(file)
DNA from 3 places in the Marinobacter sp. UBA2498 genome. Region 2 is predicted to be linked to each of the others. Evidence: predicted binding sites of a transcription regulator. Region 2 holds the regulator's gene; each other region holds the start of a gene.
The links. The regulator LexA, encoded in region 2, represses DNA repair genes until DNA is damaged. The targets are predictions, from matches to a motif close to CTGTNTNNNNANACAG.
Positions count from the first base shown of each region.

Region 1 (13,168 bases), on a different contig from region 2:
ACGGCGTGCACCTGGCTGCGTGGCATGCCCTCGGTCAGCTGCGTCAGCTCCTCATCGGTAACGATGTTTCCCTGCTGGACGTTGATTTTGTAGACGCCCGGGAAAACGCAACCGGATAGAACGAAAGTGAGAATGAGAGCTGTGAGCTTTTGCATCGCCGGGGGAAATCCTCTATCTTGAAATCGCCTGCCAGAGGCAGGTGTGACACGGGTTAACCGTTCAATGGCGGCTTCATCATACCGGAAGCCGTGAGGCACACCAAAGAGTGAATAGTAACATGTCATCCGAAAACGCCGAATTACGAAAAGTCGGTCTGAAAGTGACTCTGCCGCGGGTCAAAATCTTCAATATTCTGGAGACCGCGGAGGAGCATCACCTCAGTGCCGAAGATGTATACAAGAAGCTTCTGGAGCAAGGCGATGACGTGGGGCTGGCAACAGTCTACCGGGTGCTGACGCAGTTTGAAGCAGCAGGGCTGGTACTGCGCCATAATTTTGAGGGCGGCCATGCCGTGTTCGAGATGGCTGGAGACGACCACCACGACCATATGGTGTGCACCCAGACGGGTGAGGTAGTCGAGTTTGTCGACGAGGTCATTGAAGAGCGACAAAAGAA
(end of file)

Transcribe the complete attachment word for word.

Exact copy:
DNA from 3 places in the Marinobacter sp. UBA2498 genome. Region 2 is predicted to be linked to each of the others. Evidence: predicted binding sites of a transcription regulator. Region 2 holds the regulator's gene; each other region holds the start of a gene.
The links. The regulator LexA, encoded in region 2, represses DNA repair genes until DNA is damaged. The targets are predictions, from matches to a motif close to CTGTNTNNNNANACAG.
Positions count from the first base shown of each region.

Region 1 (13,168 bases), on a different contig from region 2:
ACGGCGTGCACCTGGCTGCGTGGCATGCCCTCGGTCAGCTGCGTCAGCTCCTCATCGGTAACGATGTTTCCCTGCTGGACGTTGATTTTGTAGACGCCCGGGAAAACGCAACCGGATAGAACGAAAGTGAGAATGAGAGCTGTGAGCTTTTGCATCGCCGGGGGAAATCCTCTATCTTGAAATCGCCTGCCAGAGGCAGGTGTGACACGGGTTAACCGTTCAATGGCGGCTTCATCATACCGGAAGCCGTGAGGCACACCAAAGAGTGAATAGTAACATGTCATCCGAAAACGCCGAATTACGAAAAGTCGGTCTGAAAGTGACTCTGCCGCGGGTCAAAATCTTCAATATTCTGGAGACCGCGGAGGAGCATCACCTCAGTGCCGAAGATGTATACAAGAAGCTTCTGGAGCAAGGCGATGACGTGGGGCTGGCAACAGTCTACCGGGTGCTGACGCAGTTTGAAGCAGCAGGGCTGGTACTGCGCCATAATTTTGAGGGCGGCCATGCCGTGTTCGAGATGGCTGGAGACGACCACCACGACCATATGGTGTGCACCCAGACGGGTGAGGTAGTCGAGTTTGTCGACGAGGTCATTGAAGAGCGACAAAAGAA